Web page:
What not to do at a writers’ conference
- Don’t pass agents or editors any pages during a pitch. Agents can’t carry around sample pages from all the writers they meet. They’d collapse from all that weight, and it would make their suitcases explode.
- Don’t come to a meeting with an agent with a long, rambling pitch. Aim to discuss your book and yourself in 90 seconds.
- Don’t skimp. Most conferences charge a base fee to attend, and then they charge for add-ons, including pitches to agents, critiques or the fancy dinner with the evening keynote speaker. If you can swing it money-wise, take advantage of all aspects that you believe can help you.
- Don’t be afraid to start conversations — whether with industry professionals or fellow scribes. Be bold, but use your best judgment. Don’t pitch an agent in the bathroom or interrupt someone’s conversation to step in and introduce yourself. Creating such an awkward moment will work against you.
- Don’t monopolize an agent’s time. If you sit down at a table and an agent joins you and others, know that most if not all of the people next to you will want to chat with the agent. Be respectful and don’t dominate her attention for long periods of time. Hogging an agent’s time doesn’t make a good impression.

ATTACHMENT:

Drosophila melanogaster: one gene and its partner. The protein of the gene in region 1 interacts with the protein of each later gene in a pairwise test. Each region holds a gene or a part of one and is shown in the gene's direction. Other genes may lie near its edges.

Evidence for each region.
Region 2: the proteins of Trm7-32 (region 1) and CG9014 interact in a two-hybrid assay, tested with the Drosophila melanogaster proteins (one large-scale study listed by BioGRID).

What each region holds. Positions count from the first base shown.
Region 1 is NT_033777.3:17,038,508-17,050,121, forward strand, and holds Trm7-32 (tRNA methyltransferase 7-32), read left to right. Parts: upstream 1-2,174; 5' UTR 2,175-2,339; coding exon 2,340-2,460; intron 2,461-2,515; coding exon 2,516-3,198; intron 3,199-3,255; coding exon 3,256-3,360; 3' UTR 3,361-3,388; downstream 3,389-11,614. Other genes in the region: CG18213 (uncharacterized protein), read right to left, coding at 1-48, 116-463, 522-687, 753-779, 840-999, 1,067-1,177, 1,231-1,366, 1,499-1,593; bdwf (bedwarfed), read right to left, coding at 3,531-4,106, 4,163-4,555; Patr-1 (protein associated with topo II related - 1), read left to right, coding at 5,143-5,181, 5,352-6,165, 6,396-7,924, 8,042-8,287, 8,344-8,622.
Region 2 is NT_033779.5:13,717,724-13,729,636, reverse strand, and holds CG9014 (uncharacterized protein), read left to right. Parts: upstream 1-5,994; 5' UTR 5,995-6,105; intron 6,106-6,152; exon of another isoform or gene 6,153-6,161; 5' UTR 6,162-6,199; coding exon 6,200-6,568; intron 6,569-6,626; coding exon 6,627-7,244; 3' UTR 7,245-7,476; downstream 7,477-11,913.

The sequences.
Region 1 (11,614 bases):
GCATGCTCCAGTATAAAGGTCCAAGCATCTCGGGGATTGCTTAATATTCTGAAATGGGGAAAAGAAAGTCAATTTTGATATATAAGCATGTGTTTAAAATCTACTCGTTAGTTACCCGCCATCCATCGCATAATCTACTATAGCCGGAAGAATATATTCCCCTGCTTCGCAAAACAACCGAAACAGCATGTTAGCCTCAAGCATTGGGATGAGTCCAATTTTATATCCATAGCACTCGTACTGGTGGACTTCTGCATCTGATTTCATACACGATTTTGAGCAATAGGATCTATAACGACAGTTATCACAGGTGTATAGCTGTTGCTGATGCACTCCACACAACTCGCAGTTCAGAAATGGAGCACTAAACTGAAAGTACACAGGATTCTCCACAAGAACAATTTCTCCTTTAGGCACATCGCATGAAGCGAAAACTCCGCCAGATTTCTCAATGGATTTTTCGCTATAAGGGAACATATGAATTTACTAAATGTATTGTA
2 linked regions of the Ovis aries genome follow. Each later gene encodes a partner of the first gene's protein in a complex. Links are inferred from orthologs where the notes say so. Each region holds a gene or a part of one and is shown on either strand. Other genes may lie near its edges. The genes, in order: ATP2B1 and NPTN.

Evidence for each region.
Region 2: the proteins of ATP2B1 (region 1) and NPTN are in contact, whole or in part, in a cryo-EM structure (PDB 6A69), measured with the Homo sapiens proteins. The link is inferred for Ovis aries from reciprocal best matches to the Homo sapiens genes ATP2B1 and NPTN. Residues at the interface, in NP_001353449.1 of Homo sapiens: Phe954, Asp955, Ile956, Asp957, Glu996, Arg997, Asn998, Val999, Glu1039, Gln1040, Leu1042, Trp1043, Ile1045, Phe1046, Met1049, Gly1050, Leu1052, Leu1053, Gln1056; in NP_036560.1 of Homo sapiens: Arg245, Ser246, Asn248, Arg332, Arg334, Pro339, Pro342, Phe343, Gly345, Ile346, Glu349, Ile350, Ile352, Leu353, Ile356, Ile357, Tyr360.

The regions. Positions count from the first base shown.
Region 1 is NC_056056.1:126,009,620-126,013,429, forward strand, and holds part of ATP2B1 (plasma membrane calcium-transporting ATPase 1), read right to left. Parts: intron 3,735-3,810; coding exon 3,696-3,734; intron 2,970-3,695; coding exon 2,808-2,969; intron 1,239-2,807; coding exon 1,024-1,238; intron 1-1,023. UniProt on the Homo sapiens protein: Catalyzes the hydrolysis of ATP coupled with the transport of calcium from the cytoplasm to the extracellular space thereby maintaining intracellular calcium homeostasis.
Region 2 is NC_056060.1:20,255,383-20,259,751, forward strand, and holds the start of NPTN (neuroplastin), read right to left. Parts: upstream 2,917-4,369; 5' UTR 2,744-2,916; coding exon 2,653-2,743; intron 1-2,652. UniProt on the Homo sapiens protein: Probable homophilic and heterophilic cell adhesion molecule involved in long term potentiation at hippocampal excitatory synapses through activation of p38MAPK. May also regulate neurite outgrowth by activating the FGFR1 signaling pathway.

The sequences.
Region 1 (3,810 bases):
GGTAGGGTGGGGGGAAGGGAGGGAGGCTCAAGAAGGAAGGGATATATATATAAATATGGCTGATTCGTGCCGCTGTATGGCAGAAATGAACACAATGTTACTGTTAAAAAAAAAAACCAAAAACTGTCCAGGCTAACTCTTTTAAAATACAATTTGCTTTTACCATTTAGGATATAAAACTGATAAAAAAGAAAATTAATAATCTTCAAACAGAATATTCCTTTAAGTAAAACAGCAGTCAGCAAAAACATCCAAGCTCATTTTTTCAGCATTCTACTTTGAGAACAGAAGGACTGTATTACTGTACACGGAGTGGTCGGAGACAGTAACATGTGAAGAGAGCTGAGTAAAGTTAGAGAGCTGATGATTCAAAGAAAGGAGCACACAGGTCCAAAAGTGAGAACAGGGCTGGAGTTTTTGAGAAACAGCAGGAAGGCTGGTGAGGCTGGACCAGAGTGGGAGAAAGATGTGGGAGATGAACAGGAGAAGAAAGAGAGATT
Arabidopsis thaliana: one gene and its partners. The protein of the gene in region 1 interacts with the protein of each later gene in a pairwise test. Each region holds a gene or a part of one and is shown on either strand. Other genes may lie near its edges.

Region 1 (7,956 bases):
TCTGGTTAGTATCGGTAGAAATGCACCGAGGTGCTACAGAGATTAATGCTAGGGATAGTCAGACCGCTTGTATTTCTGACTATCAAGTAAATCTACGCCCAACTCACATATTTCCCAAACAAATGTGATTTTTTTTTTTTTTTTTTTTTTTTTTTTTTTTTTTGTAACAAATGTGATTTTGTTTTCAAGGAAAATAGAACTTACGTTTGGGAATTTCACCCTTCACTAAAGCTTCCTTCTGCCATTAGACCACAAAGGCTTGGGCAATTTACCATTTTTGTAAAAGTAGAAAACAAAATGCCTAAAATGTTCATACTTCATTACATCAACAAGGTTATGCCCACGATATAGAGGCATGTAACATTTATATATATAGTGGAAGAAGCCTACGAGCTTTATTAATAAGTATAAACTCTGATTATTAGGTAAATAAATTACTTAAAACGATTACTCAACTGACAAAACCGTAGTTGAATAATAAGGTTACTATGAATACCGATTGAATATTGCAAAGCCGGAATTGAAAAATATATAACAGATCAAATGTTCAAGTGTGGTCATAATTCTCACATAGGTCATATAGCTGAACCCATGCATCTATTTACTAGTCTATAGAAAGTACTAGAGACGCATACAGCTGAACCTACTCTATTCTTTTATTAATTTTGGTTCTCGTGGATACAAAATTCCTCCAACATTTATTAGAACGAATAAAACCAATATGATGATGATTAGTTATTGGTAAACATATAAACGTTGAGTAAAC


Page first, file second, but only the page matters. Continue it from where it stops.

Quick note from Chuck: I am now taking on clients as a . If your query or synopsis or manuscript needs a look from a professional, please consider my . Thanks!
Pitching tips from literary agents
“Relax. We are people, too, and we are there because we want to meet you and find someone to represent. Some conferences do a better job than others in preparing writers for these things, but just remember to be yourself. Act professionally and remember the more relaxed you can be about things, the better for both parties.”
— Elisabeth Weed ()
“Make sure I represent your genre to make the best use of your money and time. If you encounter an agent [including me] that dismisses you because they don’t handle your genre, ask if you can practice your pitch or ask their general advice.
“I suggest every writer take advantage of agents at conferences, even if your work isn’t ready; this is good practice, and an agent may ask to see your work when it’s ready. Many of the writers I have signed I have met at pitch sessions.